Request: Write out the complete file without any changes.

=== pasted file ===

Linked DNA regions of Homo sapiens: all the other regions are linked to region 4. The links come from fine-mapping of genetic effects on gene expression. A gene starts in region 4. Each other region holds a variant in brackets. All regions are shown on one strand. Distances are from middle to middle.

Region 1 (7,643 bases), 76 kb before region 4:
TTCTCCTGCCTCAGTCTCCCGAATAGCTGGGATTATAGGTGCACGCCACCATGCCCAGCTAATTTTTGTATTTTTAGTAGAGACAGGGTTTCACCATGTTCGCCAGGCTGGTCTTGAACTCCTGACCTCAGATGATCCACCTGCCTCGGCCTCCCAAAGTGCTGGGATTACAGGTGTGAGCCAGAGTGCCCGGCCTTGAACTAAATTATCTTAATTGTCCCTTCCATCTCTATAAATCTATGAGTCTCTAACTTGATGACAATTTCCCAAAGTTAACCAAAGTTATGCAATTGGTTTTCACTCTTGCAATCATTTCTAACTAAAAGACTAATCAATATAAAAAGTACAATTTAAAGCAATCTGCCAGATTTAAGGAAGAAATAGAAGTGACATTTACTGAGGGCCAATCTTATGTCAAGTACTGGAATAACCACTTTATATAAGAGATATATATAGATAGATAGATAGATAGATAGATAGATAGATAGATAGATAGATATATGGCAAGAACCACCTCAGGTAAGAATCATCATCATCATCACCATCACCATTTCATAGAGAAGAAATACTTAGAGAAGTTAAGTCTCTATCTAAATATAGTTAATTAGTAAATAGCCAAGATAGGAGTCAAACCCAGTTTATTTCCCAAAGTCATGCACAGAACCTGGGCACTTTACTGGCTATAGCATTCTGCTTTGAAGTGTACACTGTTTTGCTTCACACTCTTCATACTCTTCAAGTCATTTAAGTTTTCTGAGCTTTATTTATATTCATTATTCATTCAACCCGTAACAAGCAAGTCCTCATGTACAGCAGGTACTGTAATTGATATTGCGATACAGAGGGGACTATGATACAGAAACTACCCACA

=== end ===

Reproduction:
Linked DNA regions of Homo sapiens: all the other regions are linked to region 4. The links come from fine-mapping of genetic effects on gene expression. A gene starts in region 4. Each other region holds a variant in brackets. All regions are shown on one strand. Distances are from middle to middle.

Region 1 (7,643 bases), 76 kb before region 4:
TTCTCCTGCCTCAGTCTCCCGAATAGCTGGGATTATAGGTGCACGCCACCATGCCCAGCTAATTTTTGTATTTTTAGTAGAGACAGGGTTTCACCATGTTCGCCAGGCTGGTCTTGAACTCCTGACCTCAGATGATCCACCTGCCTCGGCCTCCCAAAGTGCTGGGATTACAGGTGTGAGCCAGAGTGCCCGGCCTTGAACTAAATTATCTTAATTGTCCCTTCCATCTCTATAAATCTATGAGTCTCTAACTTGATGACAATTTCCCAAAGTTAACCAAAGTTATGCAATTGGTTTTCACTCTTGCAATCATTTCTAACTAAAAGACTAATCAATATAAAAAGTACAATTTAAAGCAATCTGCCAGATTTAAGGAAGAAATAGAAGTGACATTTACTGAGGGCCAATCTTATGTCAAGTACTGGAATAACCACTTTATATAAGAGATATATATAGATAGATAGATAGATAGATAGATAGATAGATAGATAGATAGATATATGGCAAGAACCACCTCAGGTAAGAATCATCATCATCATCACCATCACCATTTCATAGAGAAGAAATACTTAGAGAAGTTAAGTCTCTATCTAAATATAGTTAATTAGTAAATAGCCAAGATAGGAGTCAAACCCAGTTTATTTCCCAAAGTCATGCACAGAACCTGGGCACTTTACTGGCTATAGCATTCTGCTTTGAAGTGTACACTGTTTTGCTTCACACTCTTCATACTCTTCAAGTCATTTAAGTTTTCTGAGCTTTATTTATATTCATTATTCATTCAACCCGTAACAAGCAAGTCCTCATGTACAGCAGGTACTGTAATTGATATTGCGATACAGAGGGGACTATGATACAGAAACTACCCACA